At just 27 years of age, Dipo Baruwa-Etti is carving quite a name for himself in the theatre world. This summer his play Half-Empty Glasses premiered at the Fringe to critical acclaim. Now he is making his Almeida debut with The Clinic, which is his fourth production in just 2 years!

Credit: Marc Brenner

At the core of The Clinic is a debate on class, politics and race. Examining the intersectionality of class and race and investigating all sides of the political debate. With parents Tiwa and Segun at the more conservative side of the spectrum and daughter Ore, and her sister-in-law Amina towards the left. The play brings up important issues and raises the debate of whether you must be politically liberal if you are part of an ethnic minority.

In Paul Willis’ modern kitchen set, we are introduced to a middle-class British-Nigerian family. With Lanre Malaolu’s choreography, the members of the family dance around the kitchen, creating a touching moment and the perfect introduction to a show with a family at the heart of it. It’s evident from Willis’ set that the drama is set in modern times, clarified further by the mention of Boris Johnson’s name.

Father Segun (Maynard Eziashi) is a psychotherapist, mother Tiwa (Donna Berlin) helps with the running of a clinic at the woman’s shelter. Daughter Ore (Gloria Obianyo) is a burnt-out junior doctor, her brother Bayo (Simon Manyonda) is a police officer, and his wife Amina (Mercy Ojelade) is a Labour MP. At times the portrayals by all make for an authentic feeling family, particularly moments between the two siblings which I’m sure many audience members will relate to. However, there are also moments where each family member is mean to one another, which makes you question why they all still get together so often.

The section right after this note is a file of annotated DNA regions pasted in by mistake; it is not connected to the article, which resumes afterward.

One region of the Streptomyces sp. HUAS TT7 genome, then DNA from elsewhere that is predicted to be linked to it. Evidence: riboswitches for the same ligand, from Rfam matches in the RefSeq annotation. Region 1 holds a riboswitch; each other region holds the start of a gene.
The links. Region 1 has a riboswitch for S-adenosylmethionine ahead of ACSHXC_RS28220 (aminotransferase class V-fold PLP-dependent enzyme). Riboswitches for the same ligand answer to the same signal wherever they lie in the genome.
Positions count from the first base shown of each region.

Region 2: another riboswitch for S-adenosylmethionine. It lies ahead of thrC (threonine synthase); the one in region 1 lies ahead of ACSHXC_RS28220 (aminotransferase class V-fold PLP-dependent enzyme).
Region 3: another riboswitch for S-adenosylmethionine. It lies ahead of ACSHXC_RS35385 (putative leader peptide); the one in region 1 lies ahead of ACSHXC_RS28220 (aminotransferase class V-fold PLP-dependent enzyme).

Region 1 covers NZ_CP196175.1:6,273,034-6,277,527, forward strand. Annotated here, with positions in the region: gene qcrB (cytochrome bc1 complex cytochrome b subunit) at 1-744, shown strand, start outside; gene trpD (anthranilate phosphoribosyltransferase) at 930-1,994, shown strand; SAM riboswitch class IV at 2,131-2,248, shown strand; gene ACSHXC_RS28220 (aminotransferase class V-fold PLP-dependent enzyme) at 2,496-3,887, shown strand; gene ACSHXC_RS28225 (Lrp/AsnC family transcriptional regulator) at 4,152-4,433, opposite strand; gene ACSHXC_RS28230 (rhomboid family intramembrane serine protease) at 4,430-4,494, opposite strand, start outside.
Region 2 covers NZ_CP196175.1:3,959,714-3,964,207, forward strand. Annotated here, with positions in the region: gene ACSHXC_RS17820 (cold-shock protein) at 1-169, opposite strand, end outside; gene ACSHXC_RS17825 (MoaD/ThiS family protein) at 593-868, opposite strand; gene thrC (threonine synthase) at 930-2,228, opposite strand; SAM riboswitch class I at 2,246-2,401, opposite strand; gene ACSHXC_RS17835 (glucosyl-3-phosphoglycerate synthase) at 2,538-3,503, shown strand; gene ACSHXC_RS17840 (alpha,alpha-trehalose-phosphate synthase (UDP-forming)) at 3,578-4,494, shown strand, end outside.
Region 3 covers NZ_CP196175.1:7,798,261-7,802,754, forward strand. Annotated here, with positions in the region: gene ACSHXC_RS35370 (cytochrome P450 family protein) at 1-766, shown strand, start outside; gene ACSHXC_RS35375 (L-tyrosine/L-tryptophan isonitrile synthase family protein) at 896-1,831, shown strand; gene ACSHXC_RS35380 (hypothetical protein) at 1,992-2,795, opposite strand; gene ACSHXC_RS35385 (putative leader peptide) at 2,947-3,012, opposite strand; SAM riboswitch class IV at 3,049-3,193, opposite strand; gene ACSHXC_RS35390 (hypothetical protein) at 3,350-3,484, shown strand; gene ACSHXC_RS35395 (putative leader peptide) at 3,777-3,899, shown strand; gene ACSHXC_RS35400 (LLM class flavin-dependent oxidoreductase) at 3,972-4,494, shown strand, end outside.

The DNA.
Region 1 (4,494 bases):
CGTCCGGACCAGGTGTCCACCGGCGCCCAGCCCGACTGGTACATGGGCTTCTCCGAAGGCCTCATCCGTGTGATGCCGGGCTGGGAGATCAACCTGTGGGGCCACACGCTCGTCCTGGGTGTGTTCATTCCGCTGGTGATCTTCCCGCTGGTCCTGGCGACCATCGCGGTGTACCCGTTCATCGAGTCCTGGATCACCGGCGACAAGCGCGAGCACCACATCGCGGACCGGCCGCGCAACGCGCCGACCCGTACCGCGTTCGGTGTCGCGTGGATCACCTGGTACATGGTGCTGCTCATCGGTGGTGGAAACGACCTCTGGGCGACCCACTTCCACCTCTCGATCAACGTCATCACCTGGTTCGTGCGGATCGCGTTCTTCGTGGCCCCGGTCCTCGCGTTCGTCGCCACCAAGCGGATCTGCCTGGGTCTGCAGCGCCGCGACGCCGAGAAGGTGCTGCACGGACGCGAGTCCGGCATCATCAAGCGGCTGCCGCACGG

Ore’s patient passes away from Endocarditis, and his activist wife Wunmi (Toyin Ayedun-Alase) asks Ore for morphine which she says she will use to end her own life. Ore talks to her mother about this, and Tiwa decides Wunmi should come to stay with them and attend The Clinic. I found that Ayedun-Alase’s portrayal of Wunmi as someone that is suicidal wasn’t the most believable. Although the character says she wishes to end her life, nothing in her behaviours, moods or mannerisms would otherwise suggest this – dampening the genuineness of the character. Wunmi has strong political beliefs and is outraged when she discovers that the couple, she is living with are Tory voters, and have a police officer son. However, she seems to forget her beliefs very rapidly, and is suddenly fine with living with the couple and falling for Segun.

Credit: Marc Brenner

Obianyo’s performance on the other hand is wonderful. With deadpan expressions, snarkily sarcastic comments and chain smoking – she perfectly embodies that of someone burnt out by trying to help others in a system that fails both workers and people of colour.

Not too much happens during Act One, as the play sets up the story, it does however do a wonderful job at building intrigue. The use of Matt Haskins’ lighting and Christopher Shutt’s sound builds tension, and the sound and lighting of electrical shocks when Wunmi touches another person, intrigued me throughout, but ultimately the question of why was never answered.

I really enjoyed the political debates interlaced throughout the script, but ultimately The Clinic has too many contending strands of storyline and leaves too much to the imagination, making suggestions to then never mention them again. This unfortunately dilutes the important message that the play is trying to give about race, politics and privilege. We don’t ever get to know the characters very well, so all of them appear quite one-dimensional and flaky with their morals and beliefs. The Clinic has relatable moments, funny moments and has the potential to be a wonderful work of satire that holds an important message at its core, but some editing is required for this play to reach that potential.

Rating: 3 out of 5.

{🎟 AD – PR invite – Tickets were gifted in exchange for an honest review}

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